Official: Laney-Walker development slowed by mills campus plan

Housing and Community Development Director Chester Wheeler said the idea of restoring the former King and Sibley Mills for educational and student housing space was a "stumbling block" for the Foundry Place development along Wrightsboro Road and R.A. Dent Boulevard in Laney-Walker.

 

A key development in the Laney-Walker/Bethlehem neighborhood revitalization project lost some traction when the city announced plans to redevelop two historic mills to support the growth of Georgia Regents University, a city leader said Thursday.

Housing and Community Development Director Chester Wheeler said the idea of restoring the former King and Sibley Mills for educational and student housing space was a “stumbling block” for the Foundry Place development along Wrightsboro Road and R.A. Dent Boulevard in Laney-Walker.

About 60 people met Thursday night at Beulah Grove Baptist Church for a community meeting updating neighborhood residents on the Laney-Walker/Bethlehem project – a $38.5 million city investment funded by a special 50-year hotel/motel tax.

One of six priority development areas meant to jumpstart revitalization, the Foundry Place is slated as a mixed-use residential and retail area for existing neighborhood residents but heavily targeting university professionals and students.

Housing leaders have had significant planning discussions with university leaders, conducted market research, talked to Waffle House about a location in the area and began working with CSX Corporation to improve the railroad crossing at R.A. Dent Boulevard, Wheeler said. That work will move along more slowly with the mills campus also in the works, he said.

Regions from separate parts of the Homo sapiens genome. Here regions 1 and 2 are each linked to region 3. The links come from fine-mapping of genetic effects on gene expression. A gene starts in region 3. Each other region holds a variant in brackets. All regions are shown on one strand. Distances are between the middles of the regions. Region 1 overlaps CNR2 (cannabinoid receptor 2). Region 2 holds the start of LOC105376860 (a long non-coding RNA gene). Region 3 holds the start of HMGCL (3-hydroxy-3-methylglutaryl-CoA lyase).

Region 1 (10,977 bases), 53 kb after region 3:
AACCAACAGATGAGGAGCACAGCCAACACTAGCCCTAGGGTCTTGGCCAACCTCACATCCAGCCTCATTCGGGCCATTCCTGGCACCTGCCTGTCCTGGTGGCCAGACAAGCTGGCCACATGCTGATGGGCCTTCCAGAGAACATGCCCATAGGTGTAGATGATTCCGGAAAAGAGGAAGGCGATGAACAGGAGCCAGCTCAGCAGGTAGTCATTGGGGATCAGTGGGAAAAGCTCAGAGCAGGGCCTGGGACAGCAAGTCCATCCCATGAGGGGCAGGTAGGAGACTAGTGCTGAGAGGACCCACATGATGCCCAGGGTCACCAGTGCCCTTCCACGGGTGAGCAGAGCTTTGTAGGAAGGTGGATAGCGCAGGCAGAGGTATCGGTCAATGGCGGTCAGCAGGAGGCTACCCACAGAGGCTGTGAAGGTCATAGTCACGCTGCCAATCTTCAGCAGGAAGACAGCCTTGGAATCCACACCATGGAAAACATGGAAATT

“The mills site is closer to downtown and Broad Street. I think it did probably attract more interest living over there than at the corner (of R.A. Dent and Wrightsboro Road),” Wheeler said.

Atlanta-based Vantage Development was selected as the project developer for Foundry Place, which was named for an old foundry in the area that the city holds a purchase option on. Wheeler said Foundry Place is crucial to further development near Georgia Regents University’s medical campus.

“You can’t start development on Wrights­boro Road until we tackle the foundry,” he said.

The city has acquired properties on Wrightsboro Road from McCauley Street to Lee Beard Way where apartments could be built to support the revitalization efforts.

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